Hip Nostalgia

Jazz and the Politics of Representation in Three Dramedies


  • Gabriel Solis University of Illinois




Preacher (Television programme), I’m Dying Up Here (Television programme), Louie (Television programme), jazz on television, Louis C.K., sex workers, stand-up comedy


The opening episode of season two of the AMC series Preacher begins with a big reveal that sets in motion the season’s subsequent action: God has come to earth and gone missing. The protagonists—a preacher possessed by the powerful, but amoral offspring of the illicit coupling of an angel and a demon, his contract killer girlfriend, and an Irish vampire—track the almighty to a small town strip club in East Texas he has been rumored to frequent. God is not there, mayhem ensues, and in the club’s office the manager—before succumbing to a gunshot wound—tells the preacher, with a sigh, ‘God didn’t come for the girls, you idiot. He came…for the jazz.’ The show then cuts to the club’s performance space where a piano-less trio led by veteran New Orleans drummer Johnny Vidacovich offers a Coltrane-inflected, hard bop-style tune while pole dancers writhe at the edge of the screen. Jazz is here partly, it turns out, to give the showrunners an excuse to set the season in New Orleans, but it is also here for more than simple exigency. This article plumbs the place of jazz in three contemporary American television shows’ soundtracks: AMC’s Preacher, Showtime’s I’m Dying Up Here, and F/X’s Louie. Together they represent a distinct cultural phenomenon in a distinct historical moment: the embrace of jazz as a music signifying creativity and the new; hipness and the bohemian margins of polite society; and elite, left wing intellectualism in an America riven by hope, change, and retrenchment. It is perhaps no surprise that each of these shows has a similar soundtrack—not only inasmuch as each includes new jazz recordings, in fact, but also in the range of other music compiled for their scores. They share a format—the ambivalent ‘dramedy’—an auteurish quality, an embrace of indie film aesthetics on the small screen, and a target audience. God aside, each of these shows participates in a signifying chain that links jazz to other aspects of American entertainment that once thrived together in a kind of demimonde, and which have since largely become uncoupled from each other; a Cold War-era world of Playboy clubs and the Rat Pack.

What, this article asks, might be at stake in reattaching jazz, stand up comedy, and strippers in these television shows? What does their target audience want from that set of associations? Answering those questions requires a close look not only at the narrative frames in which jazz is made to participate and the televisual techniques with which it is shown, but also at the particular sonic qualities that define jazz for these shows. Jazz is, of course, a famously varied genre label. Each of these shows features the same kind of jazz: an eclectic style based in Miles Davis’s approach to texture and form and in John Coltrane’s harmonic explorations as elaborated since the 1970s. Notably, in using this style of music they have found a jazz that is neither strongly associated with the middleclass Black project of the ‘neo-traditional’ resurgence of historical styles starting in the 1990s, nor associated with the Black radical project of hip hop and R&B-tinged Afrofuturist jazz growing in popularity at the time the shows were released. It is not so much that the vision of jazz these shows produce is white, as that it occludes its racial signifiers altogether. In the most critical assessment one might say that this is a (mostly) white, (mostly) male attempt to recapture a moment of white hipness: a chance to make Bohemian America great again. A more sympathetic interpretation may use Svetlana Boym’s distinction between restorative and reflective nostalgia to argue that the desire is to recapture the possibility of a different future offered by a selective memory of the past. These shows all make gestures toward a more multicultural world, and a world impacted by feminist and queer movements. This article holds open the possibility that by longing for a moment when jazz was hip these shows may be articulating with an audience’s desire for a more critical, more aware, more just future.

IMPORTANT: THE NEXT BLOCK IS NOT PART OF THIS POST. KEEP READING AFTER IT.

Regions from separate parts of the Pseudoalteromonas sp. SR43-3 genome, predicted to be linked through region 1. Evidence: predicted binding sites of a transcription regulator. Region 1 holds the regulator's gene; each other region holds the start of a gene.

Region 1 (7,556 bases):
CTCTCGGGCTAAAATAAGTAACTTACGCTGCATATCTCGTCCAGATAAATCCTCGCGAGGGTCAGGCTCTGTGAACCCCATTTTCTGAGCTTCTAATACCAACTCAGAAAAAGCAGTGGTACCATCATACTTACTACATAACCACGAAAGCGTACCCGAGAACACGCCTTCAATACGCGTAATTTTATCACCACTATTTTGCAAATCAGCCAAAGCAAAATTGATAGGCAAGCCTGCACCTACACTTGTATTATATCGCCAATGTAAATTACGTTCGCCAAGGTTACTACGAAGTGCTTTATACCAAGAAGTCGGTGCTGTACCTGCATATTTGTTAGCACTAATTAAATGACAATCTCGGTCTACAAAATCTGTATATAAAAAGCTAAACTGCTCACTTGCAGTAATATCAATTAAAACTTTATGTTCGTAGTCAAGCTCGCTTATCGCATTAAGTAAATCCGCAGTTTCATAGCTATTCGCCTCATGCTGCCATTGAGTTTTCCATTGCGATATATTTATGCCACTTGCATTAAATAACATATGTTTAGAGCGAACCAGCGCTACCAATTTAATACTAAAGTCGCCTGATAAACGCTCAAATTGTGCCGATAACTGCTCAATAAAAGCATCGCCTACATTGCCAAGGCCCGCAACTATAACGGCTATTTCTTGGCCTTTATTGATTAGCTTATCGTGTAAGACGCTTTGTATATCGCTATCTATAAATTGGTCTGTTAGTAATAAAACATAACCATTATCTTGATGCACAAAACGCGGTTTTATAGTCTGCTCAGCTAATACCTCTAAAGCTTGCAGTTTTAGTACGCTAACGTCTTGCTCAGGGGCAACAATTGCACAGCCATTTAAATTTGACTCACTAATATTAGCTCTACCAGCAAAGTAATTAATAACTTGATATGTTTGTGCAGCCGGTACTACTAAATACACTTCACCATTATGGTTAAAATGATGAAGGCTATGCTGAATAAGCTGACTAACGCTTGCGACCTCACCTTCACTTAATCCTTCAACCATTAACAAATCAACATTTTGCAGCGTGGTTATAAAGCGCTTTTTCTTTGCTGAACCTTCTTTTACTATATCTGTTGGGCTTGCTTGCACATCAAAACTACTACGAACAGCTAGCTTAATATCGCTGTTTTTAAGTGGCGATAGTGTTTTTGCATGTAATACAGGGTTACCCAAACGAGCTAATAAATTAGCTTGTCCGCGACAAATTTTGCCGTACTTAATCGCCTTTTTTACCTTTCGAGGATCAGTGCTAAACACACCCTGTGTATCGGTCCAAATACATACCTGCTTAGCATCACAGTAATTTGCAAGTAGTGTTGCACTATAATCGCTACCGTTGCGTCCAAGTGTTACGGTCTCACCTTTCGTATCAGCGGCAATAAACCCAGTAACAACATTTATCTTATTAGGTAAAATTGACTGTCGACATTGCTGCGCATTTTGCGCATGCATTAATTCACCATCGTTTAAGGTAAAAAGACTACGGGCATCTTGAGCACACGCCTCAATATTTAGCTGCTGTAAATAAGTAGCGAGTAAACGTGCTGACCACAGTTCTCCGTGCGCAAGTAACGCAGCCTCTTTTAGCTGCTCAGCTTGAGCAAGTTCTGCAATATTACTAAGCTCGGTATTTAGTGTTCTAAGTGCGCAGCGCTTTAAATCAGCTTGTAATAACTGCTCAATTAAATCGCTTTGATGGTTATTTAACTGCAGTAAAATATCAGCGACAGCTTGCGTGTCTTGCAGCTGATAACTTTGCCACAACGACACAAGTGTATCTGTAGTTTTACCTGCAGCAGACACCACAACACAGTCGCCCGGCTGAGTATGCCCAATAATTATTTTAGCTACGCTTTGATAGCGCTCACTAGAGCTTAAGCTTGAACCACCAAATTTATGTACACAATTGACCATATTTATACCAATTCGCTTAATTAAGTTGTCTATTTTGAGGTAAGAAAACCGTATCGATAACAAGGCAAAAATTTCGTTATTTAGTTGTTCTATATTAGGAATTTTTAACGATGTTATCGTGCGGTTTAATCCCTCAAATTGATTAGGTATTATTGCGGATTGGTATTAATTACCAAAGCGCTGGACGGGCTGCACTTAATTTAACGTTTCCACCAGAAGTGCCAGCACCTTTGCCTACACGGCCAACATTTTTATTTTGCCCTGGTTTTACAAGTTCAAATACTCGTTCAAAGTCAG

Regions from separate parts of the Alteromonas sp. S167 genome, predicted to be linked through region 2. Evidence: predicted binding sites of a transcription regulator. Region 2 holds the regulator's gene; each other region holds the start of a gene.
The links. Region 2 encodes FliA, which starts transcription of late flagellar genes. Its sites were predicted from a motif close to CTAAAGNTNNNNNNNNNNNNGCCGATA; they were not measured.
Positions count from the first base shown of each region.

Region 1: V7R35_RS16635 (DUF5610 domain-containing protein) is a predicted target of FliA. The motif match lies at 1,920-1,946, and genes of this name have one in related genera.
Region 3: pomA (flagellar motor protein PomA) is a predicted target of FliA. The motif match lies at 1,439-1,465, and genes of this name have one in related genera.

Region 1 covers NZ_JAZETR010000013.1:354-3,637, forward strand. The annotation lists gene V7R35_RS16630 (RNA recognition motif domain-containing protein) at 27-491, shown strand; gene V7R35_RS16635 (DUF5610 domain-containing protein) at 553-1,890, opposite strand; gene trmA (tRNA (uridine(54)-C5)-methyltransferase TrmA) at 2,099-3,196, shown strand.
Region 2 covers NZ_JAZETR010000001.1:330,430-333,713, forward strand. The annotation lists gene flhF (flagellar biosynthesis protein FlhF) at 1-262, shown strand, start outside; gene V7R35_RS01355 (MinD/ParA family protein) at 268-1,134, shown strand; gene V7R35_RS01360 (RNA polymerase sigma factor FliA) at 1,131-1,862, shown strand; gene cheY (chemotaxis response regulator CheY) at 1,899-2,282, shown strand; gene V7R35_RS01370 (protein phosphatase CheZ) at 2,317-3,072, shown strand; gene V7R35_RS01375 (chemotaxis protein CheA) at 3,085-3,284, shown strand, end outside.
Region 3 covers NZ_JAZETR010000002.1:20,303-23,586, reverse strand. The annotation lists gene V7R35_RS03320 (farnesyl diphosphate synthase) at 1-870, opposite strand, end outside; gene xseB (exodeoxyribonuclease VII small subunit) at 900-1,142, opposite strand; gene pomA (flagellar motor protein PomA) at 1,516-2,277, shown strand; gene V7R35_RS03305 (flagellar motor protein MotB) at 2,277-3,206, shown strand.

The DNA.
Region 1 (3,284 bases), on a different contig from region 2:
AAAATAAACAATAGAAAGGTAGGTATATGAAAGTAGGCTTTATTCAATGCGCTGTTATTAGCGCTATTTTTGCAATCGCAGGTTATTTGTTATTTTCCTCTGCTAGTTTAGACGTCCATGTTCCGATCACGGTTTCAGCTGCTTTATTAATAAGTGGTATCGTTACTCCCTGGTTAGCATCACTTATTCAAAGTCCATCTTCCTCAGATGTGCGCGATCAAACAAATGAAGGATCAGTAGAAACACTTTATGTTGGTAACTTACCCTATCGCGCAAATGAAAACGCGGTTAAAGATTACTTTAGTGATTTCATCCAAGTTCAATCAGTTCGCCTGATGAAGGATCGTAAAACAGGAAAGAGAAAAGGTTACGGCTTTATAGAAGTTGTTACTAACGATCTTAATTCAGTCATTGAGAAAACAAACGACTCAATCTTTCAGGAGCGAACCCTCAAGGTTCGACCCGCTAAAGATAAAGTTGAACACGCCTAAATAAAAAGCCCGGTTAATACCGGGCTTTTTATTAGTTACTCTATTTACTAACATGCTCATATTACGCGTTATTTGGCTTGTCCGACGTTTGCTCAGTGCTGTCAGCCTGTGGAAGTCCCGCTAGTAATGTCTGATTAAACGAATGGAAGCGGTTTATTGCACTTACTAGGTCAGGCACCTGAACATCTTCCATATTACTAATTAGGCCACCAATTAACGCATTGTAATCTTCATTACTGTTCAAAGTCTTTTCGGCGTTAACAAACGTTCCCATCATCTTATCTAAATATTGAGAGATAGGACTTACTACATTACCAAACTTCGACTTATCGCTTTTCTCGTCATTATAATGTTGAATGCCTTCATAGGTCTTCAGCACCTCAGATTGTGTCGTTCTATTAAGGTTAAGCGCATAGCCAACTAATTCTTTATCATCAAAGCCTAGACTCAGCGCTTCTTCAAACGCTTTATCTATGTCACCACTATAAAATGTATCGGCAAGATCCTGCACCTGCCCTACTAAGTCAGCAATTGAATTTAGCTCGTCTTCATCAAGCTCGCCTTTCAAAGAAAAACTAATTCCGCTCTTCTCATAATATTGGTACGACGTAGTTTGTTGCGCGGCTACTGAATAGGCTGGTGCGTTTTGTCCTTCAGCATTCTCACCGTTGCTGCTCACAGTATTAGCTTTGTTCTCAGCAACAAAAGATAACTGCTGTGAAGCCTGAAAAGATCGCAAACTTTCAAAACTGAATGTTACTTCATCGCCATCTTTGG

Author Biography

  • Gabriel Solis, University of Illinois

    Gabriel Solis is professor of (Ethno)musicology at the University of Illinois, Urbana-Champaign, where he also holds professorial appointments in African American Studies and Anthropology. He is the author of two books dealing with Thelonious Monk’s music (University of California Press and Oxford University Press) and co-editor with Bruno Nettl of a book on musical Improvisation (University of Illinois Press). His articles have appeared in edited volumes as well as such journals as Ethnomusicology, Journal of the Royal Musical Association, The Musical Quarterly, Jazz Perspectives, Critical Sociology, and the Journal of the Association for the Study of the Arts of the Present. He has held fellowships from the Wenner-Gren Foundation, the National Endowment for the Humanities, and most recently the Trans-Atlantic Partnership ‘Digging Into Data’ program. He is at work on a book on the circulation of Black music and philosophy in Indigenous communities in Australia and the Southwestern Pacific titled The Black Pacific: Music, Race, and Indigeneity.


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How to Cite

Solis, G. (2019). Hip Nostalgia: Jazz and the Politics of Representation in Three Dramedies. Jazz Research Journal, 12(1), 138-162. https://doi.org/10.1558/jazz.35903